Retirees need to consider the possibility that they might need long-term care. Medicare pays for up to 100 days of nursing home care, but a prolonged illness or chronic condition could require care for a longer period of time. Purchasing a long-term care insurance policy is one way to shield yourself from high chronic care costs, but these often expensive policies are not appropriate for all retirees. The health reform bill created a voluntary government long-term care insurance program, Community Living Assistance Services and Supports (CLASS), which will begin in January 2011.

Consider new activities.

Plan to embrace a new activity in retirement. "You have to be mentally ready to not go into the office anymore," says Duncan. "You need to have something to replace the time that you spent working such as a hobby or travel." Consider volunteer work, taking a class at a local college, or a part-time job.

Join a social circle.

When you leave your job, work-related social functions and lunches with coworkers often stop. "If your whole social life is tied up in your work life, it is a difficult transition," says Warren Ward, a certified financial planner for Warren Ward Associates in Columbus, Ind. Try to make friends or join a social circle outside of your company before you retire. "Very often, people will find a hobby or two, volunteer at the library, or become a boy scout leader because it introduces you to a new social circle," says Ward.

Coordinate with your spouse.

Retirement may change your relationship with your spouse. Perhaps one spouse is ready to retire and the other wants to continue working. Even if you retire together, you may have to renegotiate responsibilities and boundaries. "The act of retirement itself can put a strain on a marriage because they were both working or one was working and one was home and now they are both home at the same time all day, " says John Migliaccio, director of research for MetLife's Mature Market Institute. "Negotiating retirement with your spouse is very important." Sure, you'll be able to take lingering walks on the beach in retirement, but you also need to decide who mows the lawn and who unloads the dishwasher now that neither of you is working.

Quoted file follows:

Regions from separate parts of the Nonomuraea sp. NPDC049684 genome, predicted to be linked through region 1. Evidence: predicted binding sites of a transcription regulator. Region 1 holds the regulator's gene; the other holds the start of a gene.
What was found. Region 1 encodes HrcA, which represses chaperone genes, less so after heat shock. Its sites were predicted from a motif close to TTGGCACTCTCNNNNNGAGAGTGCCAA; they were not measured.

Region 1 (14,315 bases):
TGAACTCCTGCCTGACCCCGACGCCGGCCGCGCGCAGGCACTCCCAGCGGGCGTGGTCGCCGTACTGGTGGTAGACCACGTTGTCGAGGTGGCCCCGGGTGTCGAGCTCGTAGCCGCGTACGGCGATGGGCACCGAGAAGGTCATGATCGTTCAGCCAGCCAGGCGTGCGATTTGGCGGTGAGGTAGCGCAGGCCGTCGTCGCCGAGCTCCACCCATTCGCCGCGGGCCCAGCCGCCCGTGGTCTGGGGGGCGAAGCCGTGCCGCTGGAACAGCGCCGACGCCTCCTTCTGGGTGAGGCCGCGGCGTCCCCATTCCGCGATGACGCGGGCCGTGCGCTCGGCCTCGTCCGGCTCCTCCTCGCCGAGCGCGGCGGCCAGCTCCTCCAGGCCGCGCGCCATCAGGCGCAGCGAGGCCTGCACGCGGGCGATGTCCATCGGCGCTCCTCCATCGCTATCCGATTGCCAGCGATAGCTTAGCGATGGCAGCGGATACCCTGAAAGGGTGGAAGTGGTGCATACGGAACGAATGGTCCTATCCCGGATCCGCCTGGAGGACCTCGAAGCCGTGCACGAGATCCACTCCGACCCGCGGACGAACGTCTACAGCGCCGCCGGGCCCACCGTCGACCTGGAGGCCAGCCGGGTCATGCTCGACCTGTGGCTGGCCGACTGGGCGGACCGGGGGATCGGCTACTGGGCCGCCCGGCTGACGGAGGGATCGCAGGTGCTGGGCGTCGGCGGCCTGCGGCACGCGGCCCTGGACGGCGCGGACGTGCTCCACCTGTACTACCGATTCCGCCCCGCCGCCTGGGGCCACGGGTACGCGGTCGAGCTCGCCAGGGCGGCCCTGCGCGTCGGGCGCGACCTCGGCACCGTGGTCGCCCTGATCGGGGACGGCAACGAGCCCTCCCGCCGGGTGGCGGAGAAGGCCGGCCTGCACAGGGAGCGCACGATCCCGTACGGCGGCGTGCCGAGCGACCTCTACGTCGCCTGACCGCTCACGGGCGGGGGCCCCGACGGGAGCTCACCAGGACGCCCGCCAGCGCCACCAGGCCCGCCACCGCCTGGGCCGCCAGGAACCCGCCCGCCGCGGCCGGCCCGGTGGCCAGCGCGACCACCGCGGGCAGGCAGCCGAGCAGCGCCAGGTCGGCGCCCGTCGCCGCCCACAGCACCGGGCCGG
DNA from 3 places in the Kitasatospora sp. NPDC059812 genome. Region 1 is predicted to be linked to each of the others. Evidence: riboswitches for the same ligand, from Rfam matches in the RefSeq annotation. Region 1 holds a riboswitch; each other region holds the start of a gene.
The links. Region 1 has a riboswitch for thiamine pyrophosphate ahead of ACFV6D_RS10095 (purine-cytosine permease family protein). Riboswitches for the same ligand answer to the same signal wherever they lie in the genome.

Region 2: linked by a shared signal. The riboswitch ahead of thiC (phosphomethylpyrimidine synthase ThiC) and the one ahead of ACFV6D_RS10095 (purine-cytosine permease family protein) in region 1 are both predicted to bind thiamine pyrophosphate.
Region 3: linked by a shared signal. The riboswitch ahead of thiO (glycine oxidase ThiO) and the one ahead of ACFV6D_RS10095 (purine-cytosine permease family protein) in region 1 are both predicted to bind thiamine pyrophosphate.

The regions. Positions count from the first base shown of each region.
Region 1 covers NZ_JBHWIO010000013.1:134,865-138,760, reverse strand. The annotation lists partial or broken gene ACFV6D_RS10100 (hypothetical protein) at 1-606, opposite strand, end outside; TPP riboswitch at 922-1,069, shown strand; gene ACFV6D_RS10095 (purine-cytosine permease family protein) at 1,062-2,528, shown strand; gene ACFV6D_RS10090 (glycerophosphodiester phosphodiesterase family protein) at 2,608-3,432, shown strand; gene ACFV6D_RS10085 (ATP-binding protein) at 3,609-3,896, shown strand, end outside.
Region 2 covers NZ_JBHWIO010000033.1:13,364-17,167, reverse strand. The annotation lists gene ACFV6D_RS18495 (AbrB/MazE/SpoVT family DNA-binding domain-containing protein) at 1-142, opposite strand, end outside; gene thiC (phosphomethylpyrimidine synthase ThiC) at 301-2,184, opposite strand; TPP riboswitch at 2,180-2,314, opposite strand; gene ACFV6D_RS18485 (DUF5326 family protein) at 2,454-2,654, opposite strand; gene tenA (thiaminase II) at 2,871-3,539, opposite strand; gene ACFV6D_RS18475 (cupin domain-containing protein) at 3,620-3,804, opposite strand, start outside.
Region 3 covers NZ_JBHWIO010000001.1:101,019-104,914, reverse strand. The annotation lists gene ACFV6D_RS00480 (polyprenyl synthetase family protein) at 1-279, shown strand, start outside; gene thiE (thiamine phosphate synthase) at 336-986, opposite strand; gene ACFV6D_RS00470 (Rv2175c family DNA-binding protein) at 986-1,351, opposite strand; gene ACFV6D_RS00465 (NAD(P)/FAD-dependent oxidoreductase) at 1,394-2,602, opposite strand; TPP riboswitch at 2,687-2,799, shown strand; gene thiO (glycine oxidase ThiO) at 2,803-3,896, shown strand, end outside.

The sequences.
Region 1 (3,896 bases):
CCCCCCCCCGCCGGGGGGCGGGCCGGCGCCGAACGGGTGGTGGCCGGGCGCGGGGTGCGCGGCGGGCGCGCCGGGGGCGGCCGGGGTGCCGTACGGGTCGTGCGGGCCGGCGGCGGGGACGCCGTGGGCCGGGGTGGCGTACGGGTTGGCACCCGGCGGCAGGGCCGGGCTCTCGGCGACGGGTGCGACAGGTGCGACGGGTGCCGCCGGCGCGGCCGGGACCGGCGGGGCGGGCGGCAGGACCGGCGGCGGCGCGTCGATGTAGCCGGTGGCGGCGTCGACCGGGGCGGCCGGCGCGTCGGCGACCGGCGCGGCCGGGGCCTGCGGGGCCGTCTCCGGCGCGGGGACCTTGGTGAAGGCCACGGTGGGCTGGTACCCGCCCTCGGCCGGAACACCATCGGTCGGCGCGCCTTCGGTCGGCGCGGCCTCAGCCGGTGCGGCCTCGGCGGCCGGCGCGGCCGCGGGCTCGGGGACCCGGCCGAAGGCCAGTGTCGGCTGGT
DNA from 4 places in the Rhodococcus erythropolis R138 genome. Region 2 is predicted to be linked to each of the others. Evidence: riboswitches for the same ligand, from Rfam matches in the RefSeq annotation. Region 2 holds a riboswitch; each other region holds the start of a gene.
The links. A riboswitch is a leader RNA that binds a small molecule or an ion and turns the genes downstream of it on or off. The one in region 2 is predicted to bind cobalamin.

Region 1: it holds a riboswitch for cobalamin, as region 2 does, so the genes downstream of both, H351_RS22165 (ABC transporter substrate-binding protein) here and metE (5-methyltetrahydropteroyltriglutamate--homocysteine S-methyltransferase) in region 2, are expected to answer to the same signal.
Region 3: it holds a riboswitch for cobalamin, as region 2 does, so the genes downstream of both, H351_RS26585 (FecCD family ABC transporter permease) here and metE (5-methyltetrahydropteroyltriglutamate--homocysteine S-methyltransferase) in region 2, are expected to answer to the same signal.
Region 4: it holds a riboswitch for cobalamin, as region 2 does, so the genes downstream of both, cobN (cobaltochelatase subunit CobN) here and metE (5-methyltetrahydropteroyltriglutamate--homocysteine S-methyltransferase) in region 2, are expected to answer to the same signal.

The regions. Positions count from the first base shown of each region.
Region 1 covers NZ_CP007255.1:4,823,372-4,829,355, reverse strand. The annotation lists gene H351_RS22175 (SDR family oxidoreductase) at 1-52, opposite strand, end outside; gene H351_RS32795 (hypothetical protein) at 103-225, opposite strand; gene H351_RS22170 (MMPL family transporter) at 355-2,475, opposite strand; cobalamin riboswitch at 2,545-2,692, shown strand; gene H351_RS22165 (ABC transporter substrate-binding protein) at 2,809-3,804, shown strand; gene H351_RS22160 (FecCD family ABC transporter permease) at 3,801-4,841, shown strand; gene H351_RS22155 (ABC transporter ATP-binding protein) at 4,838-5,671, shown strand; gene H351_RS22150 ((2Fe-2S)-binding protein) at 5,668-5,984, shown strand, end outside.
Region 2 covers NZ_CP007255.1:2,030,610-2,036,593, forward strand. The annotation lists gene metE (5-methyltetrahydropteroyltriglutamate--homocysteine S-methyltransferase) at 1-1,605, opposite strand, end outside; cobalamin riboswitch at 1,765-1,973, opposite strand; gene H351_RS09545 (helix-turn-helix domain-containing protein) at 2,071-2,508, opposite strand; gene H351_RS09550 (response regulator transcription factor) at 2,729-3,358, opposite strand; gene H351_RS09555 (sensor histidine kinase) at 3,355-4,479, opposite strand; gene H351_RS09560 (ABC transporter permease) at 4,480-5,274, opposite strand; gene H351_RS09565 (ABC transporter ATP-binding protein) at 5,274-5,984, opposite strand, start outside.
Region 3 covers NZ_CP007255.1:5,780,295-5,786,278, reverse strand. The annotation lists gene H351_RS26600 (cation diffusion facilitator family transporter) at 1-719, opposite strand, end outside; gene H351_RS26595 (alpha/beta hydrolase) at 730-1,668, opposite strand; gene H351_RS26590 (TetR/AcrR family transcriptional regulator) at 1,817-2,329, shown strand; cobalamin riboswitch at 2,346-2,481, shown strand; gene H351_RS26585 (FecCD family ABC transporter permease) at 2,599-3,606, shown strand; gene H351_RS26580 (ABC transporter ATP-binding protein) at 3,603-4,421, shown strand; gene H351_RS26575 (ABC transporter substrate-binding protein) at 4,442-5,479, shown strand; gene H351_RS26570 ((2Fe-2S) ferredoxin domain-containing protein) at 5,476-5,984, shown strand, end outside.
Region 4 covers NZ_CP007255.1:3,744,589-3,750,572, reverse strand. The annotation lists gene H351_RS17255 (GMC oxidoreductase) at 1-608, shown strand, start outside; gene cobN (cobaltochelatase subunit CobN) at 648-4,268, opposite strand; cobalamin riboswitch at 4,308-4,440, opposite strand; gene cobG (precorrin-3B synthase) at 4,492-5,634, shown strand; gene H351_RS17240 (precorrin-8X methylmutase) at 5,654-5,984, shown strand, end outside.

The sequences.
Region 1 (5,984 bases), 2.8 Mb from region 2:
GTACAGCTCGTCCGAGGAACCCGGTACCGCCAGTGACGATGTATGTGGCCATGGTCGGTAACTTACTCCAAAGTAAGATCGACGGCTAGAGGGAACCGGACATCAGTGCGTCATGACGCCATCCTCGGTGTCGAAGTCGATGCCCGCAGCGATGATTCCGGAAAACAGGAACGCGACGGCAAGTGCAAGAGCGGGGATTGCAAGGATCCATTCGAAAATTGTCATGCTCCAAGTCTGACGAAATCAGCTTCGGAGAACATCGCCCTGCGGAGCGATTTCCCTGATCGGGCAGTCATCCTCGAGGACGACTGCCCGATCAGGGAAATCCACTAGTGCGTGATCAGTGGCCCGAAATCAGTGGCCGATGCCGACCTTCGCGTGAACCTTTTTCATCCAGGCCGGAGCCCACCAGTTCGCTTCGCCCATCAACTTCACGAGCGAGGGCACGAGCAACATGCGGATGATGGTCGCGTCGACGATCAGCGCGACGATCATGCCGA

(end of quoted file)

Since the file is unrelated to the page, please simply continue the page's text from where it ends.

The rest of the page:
Pick out a place.

Once you're no longer tied to your job, you're free to move anywhere you wish. Frugal retirees can downsize into a smaller home or condo or relocate to a low cost area of the country (college towns often offer a low cost of living and plenty of amenities.) Many seniors move to sunnier climates and never shovel snow again, and some choose to move closer to their grandchildren.

Keep your emergency fund.

Although the fear of losing your job disappears when you retire, the need for an emergency fund doesn't. Retirees still get leaky roofs, broken-down cars, and other large and sudden expenses. "It makes sense for retirees to have a fund of cash of some kind, one to three years' worth of money that they will need in addition to Social Security, and keep that in something really safe," says Aiken. "It's your short-term spending money." Keeping your emergency fund in an FDIC-insured account will allow you to delay withdrawals from investment accounts in years when the stock market performs poorly.

Pay off all debts.

Pay off as much debt as you can before you retire. "In general, people should have all their debts paid off when they retire," says Aiken. "If you have no mortgage you have more flexibility when things happen."

Take a practice retirement.

One way to tell if you will enjoy retirement is to test it out by taking an extended vacation or leave of absence from your job. "Very often, people who are used to working really hard are just lost when they don't have some place to go," says Ward. "Their value in their own mind is being part of the workforce and going in and solving problems for people every day." Find out if you will enjoy hours of free time and lingering lunches or if you'll crave work to structure your days. "We encourage people to take a leave as an alternative to retirement as a chance to sample it," says Ward. "Consider what you want to do next and what you are going to give up."


Personal Finance - 15 Ways to Tell if You Are Ready to Retire